Sun Protection 101

Sun Protection 101

Did you know that chronic sun exposure in childhood increases an individual’s risk of skin cancer? Teresa Wright, MD, Chief of Pediatric Dermatology at Le Bonheur, says it’s important to take several steps to protect your child’s skin from excessive sun exposure. She also explains what to look for in a sunscreen, how to best apply it and the safety of spray sunscreens.

Why is sun protection important for my child?

Because children spend more time playing outdoors, a significant amount of lifetime sun exposure occurs before the age of 18. There is overwhelming evidence that chronic sun exposure and sunburns (particularly in childhood) increase an individual’s lifetime risk of all forms of skin cancer, including melanoma (the most deadly form of skin cancer).  More than one million new cases of skin cancer are diagnosed each year in the United States and roughly one in five Americans will develop some form of skin cancer during their lifetime. In 2009, more than 8,000 Americans died from melanoma.

How do I protect my child from excessive sun exposure?

Proper sun protection has several components:

  1. Avoid deliberate sun bathing and indoor tanning.
  2. Seek shade whenever possible (especially between 10 a.m. and 4 p.m.).
  3. Wear protective gear, including clothing, a wide brimmed hat and UV protective sunglasses.
  4. Use broad spectrum sunscreen regularly and correctly.

What should I look for in a sunscreen?

Look for a product with an SPF (sun protection factor) of at least 30. Products marketed for children will often have an SPF of at least 50. Look for a product with “Broad Spectrum” coverage, meaning it protects against both ultraviolet A and B rays from the sun. 

In general, the active ingredients in sunscreens are either “physical blockers” (e.g., zinc oxide or titanium dioxide) or “chemical blockers” (e.g., oxybenzone, avobenzone and ecamsule, to name a few).   For younger children and children with very sensitive skin, it’s best to select products containing physical blockers.  Also, look for products that are “sweat and/or water resistant”.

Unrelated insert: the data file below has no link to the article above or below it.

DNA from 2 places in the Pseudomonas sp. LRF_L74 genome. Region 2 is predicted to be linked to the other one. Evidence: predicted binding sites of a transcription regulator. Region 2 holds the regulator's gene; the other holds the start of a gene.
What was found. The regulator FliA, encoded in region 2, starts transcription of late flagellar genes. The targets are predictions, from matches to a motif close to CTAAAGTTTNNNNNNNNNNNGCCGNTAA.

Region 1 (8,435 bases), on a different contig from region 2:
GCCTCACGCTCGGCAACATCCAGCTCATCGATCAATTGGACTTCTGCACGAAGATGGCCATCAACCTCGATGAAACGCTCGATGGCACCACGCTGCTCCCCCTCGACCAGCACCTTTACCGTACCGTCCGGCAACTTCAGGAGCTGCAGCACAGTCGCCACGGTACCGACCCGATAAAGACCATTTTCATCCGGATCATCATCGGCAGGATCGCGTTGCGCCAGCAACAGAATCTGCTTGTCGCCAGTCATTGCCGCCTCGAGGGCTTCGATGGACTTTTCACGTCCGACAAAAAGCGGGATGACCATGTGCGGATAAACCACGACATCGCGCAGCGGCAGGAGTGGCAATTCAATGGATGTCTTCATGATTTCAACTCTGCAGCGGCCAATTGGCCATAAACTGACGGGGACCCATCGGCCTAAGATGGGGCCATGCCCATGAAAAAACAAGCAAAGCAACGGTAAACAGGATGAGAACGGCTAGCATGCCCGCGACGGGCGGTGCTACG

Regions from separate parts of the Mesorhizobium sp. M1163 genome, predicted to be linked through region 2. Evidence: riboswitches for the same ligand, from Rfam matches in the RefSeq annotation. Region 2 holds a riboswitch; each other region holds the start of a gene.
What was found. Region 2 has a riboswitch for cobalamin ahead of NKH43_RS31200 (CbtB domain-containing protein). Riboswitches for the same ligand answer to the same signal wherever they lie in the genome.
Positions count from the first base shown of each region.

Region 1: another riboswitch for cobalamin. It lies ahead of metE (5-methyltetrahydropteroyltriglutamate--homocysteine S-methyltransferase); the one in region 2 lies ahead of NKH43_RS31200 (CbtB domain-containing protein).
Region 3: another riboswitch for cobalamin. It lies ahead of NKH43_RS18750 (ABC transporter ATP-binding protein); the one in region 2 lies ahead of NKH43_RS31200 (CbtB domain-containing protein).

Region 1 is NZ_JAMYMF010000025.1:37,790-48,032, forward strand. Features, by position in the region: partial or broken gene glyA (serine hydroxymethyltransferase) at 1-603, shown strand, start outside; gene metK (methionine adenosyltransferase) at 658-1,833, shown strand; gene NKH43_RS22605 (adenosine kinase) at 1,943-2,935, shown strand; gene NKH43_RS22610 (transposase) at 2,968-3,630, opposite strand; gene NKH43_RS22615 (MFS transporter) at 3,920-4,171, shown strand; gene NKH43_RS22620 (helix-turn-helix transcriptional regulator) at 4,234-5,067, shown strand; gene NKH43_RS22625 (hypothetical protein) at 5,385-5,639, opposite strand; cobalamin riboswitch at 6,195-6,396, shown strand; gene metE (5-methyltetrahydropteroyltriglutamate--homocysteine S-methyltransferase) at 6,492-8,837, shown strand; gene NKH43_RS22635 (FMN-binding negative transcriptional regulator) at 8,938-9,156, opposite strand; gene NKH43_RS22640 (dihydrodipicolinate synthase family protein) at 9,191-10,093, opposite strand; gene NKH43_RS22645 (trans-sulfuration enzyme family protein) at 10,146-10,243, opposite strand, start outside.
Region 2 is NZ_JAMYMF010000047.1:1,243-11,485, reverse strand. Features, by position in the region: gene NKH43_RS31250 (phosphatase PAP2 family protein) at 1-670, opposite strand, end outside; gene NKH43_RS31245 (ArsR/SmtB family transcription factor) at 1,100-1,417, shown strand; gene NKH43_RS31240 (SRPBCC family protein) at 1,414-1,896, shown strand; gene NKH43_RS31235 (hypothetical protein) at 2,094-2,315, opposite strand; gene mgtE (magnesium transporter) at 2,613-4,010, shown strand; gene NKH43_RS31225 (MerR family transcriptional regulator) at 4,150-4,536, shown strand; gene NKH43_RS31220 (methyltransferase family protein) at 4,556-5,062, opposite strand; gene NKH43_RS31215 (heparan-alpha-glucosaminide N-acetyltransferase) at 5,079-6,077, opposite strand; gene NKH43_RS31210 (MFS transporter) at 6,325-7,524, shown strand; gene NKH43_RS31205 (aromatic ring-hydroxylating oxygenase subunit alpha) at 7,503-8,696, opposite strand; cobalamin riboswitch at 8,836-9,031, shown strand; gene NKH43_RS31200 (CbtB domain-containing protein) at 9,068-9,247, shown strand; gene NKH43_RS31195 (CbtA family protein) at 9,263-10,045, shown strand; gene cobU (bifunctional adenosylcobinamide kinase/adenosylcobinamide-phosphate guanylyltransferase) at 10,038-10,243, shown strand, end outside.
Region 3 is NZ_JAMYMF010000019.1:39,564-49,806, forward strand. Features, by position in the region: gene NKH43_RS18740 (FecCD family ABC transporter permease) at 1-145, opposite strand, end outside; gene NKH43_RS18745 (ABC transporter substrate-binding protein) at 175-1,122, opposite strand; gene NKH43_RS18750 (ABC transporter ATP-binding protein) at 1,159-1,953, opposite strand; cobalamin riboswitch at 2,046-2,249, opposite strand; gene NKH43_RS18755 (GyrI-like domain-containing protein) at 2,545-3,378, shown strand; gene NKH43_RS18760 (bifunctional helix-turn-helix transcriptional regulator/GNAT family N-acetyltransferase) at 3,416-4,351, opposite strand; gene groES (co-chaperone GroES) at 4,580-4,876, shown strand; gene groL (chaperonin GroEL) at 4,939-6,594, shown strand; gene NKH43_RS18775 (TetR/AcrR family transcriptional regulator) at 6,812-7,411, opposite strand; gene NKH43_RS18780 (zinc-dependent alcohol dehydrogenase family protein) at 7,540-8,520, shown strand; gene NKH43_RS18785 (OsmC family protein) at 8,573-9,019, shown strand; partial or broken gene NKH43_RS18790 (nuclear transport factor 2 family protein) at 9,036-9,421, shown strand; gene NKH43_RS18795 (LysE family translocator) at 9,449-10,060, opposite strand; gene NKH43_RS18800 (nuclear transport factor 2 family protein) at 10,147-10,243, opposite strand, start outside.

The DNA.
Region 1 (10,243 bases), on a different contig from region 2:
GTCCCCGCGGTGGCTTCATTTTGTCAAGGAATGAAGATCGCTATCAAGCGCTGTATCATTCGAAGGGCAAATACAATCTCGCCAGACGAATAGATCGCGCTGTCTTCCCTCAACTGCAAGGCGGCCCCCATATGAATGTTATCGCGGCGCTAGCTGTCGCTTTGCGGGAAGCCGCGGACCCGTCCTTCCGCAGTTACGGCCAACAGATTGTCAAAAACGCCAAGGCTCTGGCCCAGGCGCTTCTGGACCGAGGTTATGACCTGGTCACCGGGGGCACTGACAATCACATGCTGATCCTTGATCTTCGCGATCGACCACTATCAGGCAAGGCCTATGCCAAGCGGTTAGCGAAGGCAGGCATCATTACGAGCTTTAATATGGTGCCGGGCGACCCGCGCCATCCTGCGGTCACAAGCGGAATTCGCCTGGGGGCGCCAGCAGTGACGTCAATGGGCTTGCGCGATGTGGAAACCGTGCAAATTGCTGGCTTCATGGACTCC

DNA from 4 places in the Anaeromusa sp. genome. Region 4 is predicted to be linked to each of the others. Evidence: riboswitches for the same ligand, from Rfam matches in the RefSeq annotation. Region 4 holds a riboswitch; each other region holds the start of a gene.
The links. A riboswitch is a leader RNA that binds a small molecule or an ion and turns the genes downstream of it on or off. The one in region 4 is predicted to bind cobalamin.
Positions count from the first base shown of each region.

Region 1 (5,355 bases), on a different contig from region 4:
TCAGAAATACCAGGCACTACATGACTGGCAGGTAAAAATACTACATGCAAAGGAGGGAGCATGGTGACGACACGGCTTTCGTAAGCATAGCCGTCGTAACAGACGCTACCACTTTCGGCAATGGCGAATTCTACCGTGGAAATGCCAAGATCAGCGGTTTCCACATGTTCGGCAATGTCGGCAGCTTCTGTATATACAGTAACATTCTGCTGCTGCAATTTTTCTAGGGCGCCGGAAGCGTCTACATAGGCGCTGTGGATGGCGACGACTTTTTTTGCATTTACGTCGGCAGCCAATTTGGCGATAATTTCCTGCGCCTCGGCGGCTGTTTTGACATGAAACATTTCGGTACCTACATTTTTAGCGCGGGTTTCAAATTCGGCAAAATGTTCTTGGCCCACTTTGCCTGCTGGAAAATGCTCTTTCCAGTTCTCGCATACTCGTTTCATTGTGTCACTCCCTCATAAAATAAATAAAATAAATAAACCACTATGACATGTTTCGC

How should I apply sunscreen?

For maximum protection, sunscreen must be used correctly.  Do not skimp!  It should be applied generously at least 15 minutes before going outdoors.  It takes approximately one ounce (six teaspoons) of sunscreen to adequately cover an adult of average size.  Sunscreen should be reapplied at least every two hours, but more often when swimming and sweating.

Can I apply sunscreen to my baby?

Infants under the age of 6 months should be kept out of direct sunlight as much as possible. Sunscreens containing physical blockers can be applied to small areas of exposed skin, such as the face or backs of the hands.  Products that come in a stick are especially easy to apply to delicate areas, such as the nose, cheeks, and ears.

Are spray sunscreens safe?

Recently, there have been concerns regarding the safety of spray sunscreens due to the possibility of inhaling the product during application.  Until the FDA has conducted a more thorough investigation, many organizations are recommending avoiding the use of spray sunscreens on children.  If you have nothing else available or decide to continue using these products, please do not spray the product directly on your child’s skin.  Instead, spray it into your hand, well away from the child’s face, and rub it onto the skin.

What else can I do to protect my child?

Remember to set a good example by protecting yourself from excessive sun exposure as well.  Many of us grew up in a time when sunburn was simply accepted as part of spending time outdoors.  Now that we have better information about the harmful effects of excessive sun exposure, we should make every effort to protect ourselves and our children as much as possible. 


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